An exceptionally rare hypodermic syringe by the renowned Daniel Ferguson of 21 Giltspur Street, London; Surgeon’s Instrument Maker to Saint Bartholomew’s Hospital.
This rare syringe is composed of glass and silver, with wheel-etched graduation markings in the measurement of minums. Two needles accompany the set, attached by screw and securely fastened against the leather gasket at the distal end of the syringe. The compendium is complete with two cut crystal vials. The first is labeled, “Hypodermic sol: Morph: 1 grain in 6 minums, poison.” The second is labeled, “Sol. Sulph: Atropia, 1 grain in 2 drams.” Both vials are marked, “John Bell & Co., 338, Oxford Street.”
This syringe being an improvement after years of refinement from its cruder predecessor, Ferguson is famed for the construction of the first hypodermic syringe for the purpose of narcotic injection in the treatment of neuralgia for Scottish physician Alexander Wood in 1855. Wood proposed that the opiate injection be made at the “seat of pain,” applied “directly to the affected nerve” (Wood, 1855, p. 21).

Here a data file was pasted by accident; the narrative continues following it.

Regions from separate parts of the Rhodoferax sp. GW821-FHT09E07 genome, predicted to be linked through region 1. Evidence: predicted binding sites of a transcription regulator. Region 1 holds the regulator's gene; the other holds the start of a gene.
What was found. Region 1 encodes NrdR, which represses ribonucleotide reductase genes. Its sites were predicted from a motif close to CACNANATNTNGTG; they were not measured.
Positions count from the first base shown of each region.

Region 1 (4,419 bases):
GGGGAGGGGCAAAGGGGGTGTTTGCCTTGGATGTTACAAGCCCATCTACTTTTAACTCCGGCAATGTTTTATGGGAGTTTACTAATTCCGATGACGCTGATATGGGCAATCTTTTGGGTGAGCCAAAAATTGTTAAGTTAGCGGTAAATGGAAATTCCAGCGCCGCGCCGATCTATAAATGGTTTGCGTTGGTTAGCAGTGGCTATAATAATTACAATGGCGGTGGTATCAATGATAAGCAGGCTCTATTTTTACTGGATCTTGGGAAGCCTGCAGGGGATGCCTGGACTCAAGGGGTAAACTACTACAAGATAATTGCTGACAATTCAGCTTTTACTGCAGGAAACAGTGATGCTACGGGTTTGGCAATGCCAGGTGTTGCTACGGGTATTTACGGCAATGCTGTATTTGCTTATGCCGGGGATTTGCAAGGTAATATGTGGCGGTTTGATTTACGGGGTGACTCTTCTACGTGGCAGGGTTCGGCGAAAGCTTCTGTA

“One day I happened to be using the ingenious instrument constructed by Mr. Ferguson of Giltspur Street, for the purpose of introducing the preparation (iron perchloride) into a naevus on the head of a child, when it occurred to me that this was the very instrument I had been so long looking for, and the very thing for introducing narcotic injections in cases of neuralgia (Wood, 1858, p. 722).”
Wood, A. (1855). On a new method of treating neuralgia by the direct application of opiates to the painful points (Doctoral dissertation, Royal College of Physicians of Edinburgh, 1855) (p. 21). Edinburgh: MacLachlan and Stewart.
Wood, A. (1858, August 28). Treatment of Neuralgic Pains by Narcotic Injections. The British Medical Journal, 2(28), 721-723.
- From the Lusignan syringe collection